Fluoride Action Network

Commentary: Fluoride poses hidden danger to citizens’ health

Source: The Advertiser | October 18th, 2008 | By James W. Reeves

State law will now force Lafayette to add the poisonous chemical fluoride to our water system unless we act quickly and aggressively.

Fluoride is a very toxic industrial waste that ordinarily would be costly to dispose of. Although not an expert, I do read what experts have said in recent reports. Please use Google to search two words, “fluoride danger” and then read a few of the more than 300,000 resulting articles, many by medical professionals.

Many dentists favor fluoridation, contending that it is beneficial for the development of teeth in young children. But beware, because a little too much causes mottled and brittle teeth, called dental fluorosis, and recent studies show lowered IQ and cognitive-function disorders in children may result.

The American Dental Association and the Centers for Disease Control both advise not to use fluoride water to mix infant formulas.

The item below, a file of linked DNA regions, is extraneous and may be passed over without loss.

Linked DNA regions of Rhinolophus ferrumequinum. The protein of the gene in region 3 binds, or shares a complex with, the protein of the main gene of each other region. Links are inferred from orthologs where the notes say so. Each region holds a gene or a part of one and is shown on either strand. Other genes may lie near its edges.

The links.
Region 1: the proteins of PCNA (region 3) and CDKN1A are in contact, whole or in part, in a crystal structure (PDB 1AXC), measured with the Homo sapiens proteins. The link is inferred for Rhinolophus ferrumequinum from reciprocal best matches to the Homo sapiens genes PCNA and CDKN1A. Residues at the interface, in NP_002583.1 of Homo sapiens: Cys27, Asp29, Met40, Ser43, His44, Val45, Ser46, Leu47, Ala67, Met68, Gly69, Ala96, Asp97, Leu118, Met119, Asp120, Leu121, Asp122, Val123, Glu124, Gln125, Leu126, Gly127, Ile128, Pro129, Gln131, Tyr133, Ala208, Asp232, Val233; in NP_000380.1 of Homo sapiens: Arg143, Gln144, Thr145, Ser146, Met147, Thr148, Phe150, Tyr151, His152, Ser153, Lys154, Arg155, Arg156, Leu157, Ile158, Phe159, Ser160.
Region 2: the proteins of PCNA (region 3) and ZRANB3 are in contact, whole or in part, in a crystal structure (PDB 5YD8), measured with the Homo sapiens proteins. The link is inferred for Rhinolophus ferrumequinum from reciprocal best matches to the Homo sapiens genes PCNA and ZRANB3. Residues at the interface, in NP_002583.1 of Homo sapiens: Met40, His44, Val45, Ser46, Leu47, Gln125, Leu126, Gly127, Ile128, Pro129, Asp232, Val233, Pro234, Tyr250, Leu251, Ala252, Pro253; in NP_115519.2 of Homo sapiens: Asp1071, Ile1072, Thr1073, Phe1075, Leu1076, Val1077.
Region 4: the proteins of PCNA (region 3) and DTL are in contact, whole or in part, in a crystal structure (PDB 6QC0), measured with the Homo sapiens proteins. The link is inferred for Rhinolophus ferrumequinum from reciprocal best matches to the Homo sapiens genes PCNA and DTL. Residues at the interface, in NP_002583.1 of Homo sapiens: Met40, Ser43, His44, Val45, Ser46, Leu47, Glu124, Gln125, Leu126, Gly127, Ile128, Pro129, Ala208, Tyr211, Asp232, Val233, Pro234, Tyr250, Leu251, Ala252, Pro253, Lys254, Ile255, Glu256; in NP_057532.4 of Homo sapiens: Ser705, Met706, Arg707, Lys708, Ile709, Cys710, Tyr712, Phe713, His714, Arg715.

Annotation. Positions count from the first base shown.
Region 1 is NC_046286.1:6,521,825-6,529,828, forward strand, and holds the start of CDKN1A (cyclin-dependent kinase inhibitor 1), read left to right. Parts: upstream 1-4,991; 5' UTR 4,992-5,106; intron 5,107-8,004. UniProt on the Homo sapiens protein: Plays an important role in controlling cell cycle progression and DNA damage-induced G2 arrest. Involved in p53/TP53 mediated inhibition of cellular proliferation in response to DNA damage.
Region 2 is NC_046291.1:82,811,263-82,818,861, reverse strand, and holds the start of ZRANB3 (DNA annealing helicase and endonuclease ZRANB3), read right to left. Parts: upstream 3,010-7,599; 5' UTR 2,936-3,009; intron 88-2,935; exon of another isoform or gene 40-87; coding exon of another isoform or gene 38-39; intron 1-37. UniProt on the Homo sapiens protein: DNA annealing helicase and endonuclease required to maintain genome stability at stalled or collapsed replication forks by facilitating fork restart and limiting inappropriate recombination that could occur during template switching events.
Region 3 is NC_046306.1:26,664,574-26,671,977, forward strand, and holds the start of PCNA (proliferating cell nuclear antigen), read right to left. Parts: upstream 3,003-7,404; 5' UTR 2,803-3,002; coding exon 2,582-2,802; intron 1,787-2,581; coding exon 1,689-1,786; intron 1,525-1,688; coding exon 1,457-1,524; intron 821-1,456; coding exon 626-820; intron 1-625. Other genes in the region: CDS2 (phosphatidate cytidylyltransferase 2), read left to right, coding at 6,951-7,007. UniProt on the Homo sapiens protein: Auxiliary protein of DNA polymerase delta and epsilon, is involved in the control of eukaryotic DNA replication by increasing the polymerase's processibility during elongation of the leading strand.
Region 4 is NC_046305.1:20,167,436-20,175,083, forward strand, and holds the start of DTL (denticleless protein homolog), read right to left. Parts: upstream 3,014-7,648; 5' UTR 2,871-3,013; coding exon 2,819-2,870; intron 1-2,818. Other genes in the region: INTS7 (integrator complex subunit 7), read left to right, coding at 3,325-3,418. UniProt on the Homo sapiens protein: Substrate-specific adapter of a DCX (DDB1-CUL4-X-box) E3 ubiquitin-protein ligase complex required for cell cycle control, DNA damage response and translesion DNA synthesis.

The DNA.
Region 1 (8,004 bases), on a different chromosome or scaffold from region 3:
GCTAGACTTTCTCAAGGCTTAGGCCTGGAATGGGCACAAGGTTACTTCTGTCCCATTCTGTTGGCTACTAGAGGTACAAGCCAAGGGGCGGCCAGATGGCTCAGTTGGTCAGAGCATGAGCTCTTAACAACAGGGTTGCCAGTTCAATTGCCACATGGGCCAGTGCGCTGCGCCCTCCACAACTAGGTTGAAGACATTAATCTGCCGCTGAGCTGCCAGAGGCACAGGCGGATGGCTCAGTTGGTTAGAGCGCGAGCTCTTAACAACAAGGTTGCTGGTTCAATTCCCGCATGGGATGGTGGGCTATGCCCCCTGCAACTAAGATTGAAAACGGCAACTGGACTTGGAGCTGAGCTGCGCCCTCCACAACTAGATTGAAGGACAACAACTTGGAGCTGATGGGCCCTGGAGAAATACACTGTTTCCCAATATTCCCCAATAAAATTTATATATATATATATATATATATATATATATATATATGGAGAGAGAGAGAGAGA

Once it is dumped into our drinking water, there is no way to control our daily fluoride dose from cooking, tea, ice, soft drinks and water.

Fluoride is not a nutrient like calcium. The body has no need for it, and there is none in human milk. Fluoride is an active toxin in some rat poisons and cockroach powders. It is more poisonous than lead and slightly less poisonous than arsenic. It destroys thyroid tissue, makes bones weak and brittle and is suspected in bone cancer. It builds up in the brain, damages kidneys and causes a variety of other health problems. In countries where water is naturally high in fluoride, residents tend to age early, develop arthritis, have bones that shatter like glass and die before 50. The American Kidney Foundation now opposes fluoridation because of damage and even death to those with kidney problems.

The only way we can prevent fluoridation is through a petition signed by 15 percent of registered voters and a municipal election. I hope some local organizations will accept the challenge and provide leadership to defeat this ill-considered state law.

James W. Reeves is a retired professor of civil engineering at UL.